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The Victorian government provided funding for a new city freeway this week but spurned a new rail line. It’s important to understand why governments continue to favour roads over rails
The Victorian government’s decision to provide $6-$8 billion in Tuesday’s budget for Stage 1 of the East-West Link freeway but virtually nothing for the Melbourne Metro rail line is a major disappointment for public transport advocates.
The government however says it remains committed to building both. The explanation offered by the Premier, Dennis Napthine, is that the freeway is ready to proceed but the rail line isn’t. He says the business case for the Metro isn’t finished yet.
Many observers doubt the sincerity of that explanation and are pessimistic about the chances of the Metro being built. They question the wisdom of prioritising the freeway over the rail line given that:
The relative virtues of investing in roads or rail have been debated for years in many forums. I’m not going to re-visit that debate here nor argue the relative merits of the two projects (see here and here for previous discussions).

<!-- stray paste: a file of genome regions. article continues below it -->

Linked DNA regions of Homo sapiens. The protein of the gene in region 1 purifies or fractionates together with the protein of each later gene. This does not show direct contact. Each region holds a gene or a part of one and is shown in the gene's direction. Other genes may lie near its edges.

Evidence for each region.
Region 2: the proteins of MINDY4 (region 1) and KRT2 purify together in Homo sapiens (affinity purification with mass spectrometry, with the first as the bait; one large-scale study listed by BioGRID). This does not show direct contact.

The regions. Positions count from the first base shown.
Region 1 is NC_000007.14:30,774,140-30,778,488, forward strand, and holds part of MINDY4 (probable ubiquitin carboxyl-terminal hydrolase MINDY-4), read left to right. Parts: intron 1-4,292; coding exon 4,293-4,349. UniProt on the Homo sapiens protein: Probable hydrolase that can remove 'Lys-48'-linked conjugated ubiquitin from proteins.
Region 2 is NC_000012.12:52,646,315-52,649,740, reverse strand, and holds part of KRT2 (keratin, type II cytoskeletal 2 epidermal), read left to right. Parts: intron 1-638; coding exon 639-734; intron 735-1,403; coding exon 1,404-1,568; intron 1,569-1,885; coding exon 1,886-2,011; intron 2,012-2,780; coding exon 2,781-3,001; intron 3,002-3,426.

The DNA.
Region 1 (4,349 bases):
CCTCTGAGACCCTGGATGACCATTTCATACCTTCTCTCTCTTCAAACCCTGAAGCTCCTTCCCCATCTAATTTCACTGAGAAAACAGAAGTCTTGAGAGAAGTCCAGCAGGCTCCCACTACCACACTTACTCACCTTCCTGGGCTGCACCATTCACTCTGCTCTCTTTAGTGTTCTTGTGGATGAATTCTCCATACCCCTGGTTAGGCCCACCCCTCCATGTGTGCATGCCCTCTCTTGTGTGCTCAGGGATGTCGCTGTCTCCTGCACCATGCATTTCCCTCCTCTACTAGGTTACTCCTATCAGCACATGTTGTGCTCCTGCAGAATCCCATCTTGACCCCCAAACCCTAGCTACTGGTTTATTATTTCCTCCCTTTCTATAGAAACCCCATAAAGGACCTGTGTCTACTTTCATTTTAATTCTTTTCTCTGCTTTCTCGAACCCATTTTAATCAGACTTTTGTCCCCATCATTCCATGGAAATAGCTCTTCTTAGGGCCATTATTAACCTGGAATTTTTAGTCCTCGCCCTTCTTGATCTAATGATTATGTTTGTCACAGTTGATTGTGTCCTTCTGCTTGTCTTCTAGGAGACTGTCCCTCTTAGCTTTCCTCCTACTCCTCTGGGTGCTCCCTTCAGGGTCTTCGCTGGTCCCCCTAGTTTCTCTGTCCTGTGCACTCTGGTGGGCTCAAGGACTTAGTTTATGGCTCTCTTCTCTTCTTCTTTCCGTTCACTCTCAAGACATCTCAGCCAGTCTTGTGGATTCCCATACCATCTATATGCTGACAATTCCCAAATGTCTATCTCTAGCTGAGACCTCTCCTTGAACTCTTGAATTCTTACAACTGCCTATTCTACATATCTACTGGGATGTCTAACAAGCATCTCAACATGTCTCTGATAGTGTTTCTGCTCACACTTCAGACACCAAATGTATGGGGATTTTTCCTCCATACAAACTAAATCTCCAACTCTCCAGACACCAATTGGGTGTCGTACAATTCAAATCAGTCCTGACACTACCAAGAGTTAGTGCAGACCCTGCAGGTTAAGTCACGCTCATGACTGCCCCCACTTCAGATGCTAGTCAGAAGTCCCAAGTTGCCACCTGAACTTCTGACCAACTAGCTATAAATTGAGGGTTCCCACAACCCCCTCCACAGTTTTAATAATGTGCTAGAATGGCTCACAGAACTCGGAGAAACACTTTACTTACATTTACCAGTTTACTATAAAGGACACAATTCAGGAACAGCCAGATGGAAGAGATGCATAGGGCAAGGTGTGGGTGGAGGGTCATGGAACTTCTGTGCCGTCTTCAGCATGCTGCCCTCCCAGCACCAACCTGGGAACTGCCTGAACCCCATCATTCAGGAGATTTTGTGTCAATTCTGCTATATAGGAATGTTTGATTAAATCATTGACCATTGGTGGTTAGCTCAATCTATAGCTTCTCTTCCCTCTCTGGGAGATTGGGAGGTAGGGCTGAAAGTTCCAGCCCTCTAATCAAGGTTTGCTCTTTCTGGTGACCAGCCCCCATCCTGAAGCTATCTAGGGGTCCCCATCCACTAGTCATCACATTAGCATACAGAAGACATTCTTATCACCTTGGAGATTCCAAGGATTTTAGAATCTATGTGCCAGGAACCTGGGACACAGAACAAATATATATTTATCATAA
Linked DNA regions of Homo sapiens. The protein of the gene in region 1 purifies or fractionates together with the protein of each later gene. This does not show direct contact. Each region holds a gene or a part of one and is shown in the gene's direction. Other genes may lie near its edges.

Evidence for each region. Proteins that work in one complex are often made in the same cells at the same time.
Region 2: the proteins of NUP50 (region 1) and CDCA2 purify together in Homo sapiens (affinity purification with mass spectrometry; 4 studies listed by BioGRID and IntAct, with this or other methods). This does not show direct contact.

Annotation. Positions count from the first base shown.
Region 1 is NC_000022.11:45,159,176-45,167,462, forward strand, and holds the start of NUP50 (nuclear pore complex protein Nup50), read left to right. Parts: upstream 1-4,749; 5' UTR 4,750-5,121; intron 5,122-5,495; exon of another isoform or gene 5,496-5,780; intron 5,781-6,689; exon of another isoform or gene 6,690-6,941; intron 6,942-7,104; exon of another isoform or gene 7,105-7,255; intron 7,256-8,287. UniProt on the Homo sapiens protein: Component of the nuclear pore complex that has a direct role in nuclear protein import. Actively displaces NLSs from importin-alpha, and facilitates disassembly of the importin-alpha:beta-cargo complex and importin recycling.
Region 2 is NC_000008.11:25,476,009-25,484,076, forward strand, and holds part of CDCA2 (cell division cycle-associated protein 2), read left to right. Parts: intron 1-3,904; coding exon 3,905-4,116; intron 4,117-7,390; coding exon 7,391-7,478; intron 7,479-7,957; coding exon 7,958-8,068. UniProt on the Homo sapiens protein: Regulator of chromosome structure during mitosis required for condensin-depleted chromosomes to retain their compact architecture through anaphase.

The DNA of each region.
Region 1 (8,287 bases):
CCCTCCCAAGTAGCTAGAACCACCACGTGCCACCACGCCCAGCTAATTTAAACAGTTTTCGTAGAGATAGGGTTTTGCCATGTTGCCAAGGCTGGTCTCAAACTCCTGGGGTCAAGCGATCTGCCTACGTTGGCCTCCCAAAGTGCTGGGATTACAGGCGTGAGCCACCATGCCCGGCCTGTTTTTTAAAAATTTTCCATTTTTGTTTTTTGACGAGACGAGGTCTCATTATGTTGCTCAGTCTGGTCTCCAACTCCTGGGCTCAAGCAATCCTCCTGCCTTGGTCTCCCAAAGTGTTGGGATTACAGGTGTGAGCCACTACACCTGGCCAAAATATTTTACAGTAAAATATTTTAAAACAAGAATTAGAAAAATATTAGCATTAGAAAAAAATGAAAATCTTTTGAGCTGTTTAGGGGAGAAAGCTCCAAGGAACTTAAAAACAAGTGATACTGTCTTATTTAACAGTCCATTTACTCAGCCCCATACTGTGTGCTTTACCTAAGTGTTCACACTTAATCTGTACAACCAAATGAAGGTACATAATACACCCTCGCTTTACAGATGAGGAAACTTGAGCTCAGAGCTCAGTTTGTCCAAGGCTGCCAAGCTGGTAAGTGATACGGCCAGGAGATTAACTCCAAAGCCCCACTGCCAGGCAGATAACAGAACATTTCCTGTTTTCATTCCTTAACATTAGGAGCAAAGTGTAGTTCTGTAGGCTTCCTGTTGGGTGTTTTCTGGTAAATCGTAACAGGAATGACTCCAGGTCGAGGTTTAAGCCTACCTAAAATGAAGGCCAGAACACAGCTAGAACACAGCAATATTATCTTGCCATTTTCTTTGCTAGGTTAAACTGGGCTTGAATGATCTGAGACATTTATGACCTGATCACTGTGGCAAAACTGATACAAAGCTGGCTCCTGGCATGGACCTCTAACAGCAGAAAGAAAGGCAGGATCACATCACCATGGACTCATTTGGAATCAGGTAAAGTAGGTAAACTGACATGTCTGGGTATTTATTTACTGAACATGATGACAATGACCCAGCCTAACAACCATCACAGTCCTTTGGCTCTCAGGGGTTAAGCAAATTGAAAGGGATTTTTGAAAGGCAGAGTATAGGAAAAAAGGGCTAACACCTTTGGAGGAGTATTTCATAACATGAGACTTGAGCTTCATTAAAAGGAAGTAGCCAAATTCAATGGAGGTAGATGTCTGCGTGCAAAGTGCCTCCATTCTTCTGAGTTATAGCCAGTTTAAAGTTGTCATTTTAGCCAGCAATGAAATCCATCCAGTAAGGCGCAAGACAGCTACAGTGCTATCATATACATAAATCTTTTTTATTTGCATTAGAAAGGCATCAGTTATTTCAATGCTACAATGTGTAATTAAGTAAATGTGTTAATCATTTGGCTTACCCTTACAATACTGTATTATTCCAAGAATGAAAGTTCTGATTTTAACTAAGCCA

Rather, I think it’s important for ongoing policy to try and understand why the government has prioritised the East-West Link over the Metro.
Here are some possible explanations that might’ve figured in the government’s decision-making processes (bearing in mind these projects are competing for limited funding but they’re not substitutes for each other i.e. they have largely different functions and markets):
There are doubtless other possible explanations. I think the important lesson this list suggests is that there are underlying or ‘structural’ reasons why state governments from both sides of politics are likely to tend to favour investing in new freeways ahead of new rail.
Significantly increasing and sustaining the level of investment in rail relative to freeways in the long-term requires more than the conventional road vs rail arguments, many of which focus on environmental issues that governments seem happy to ignore.
This article first appeared on blogs.crikey.com.au
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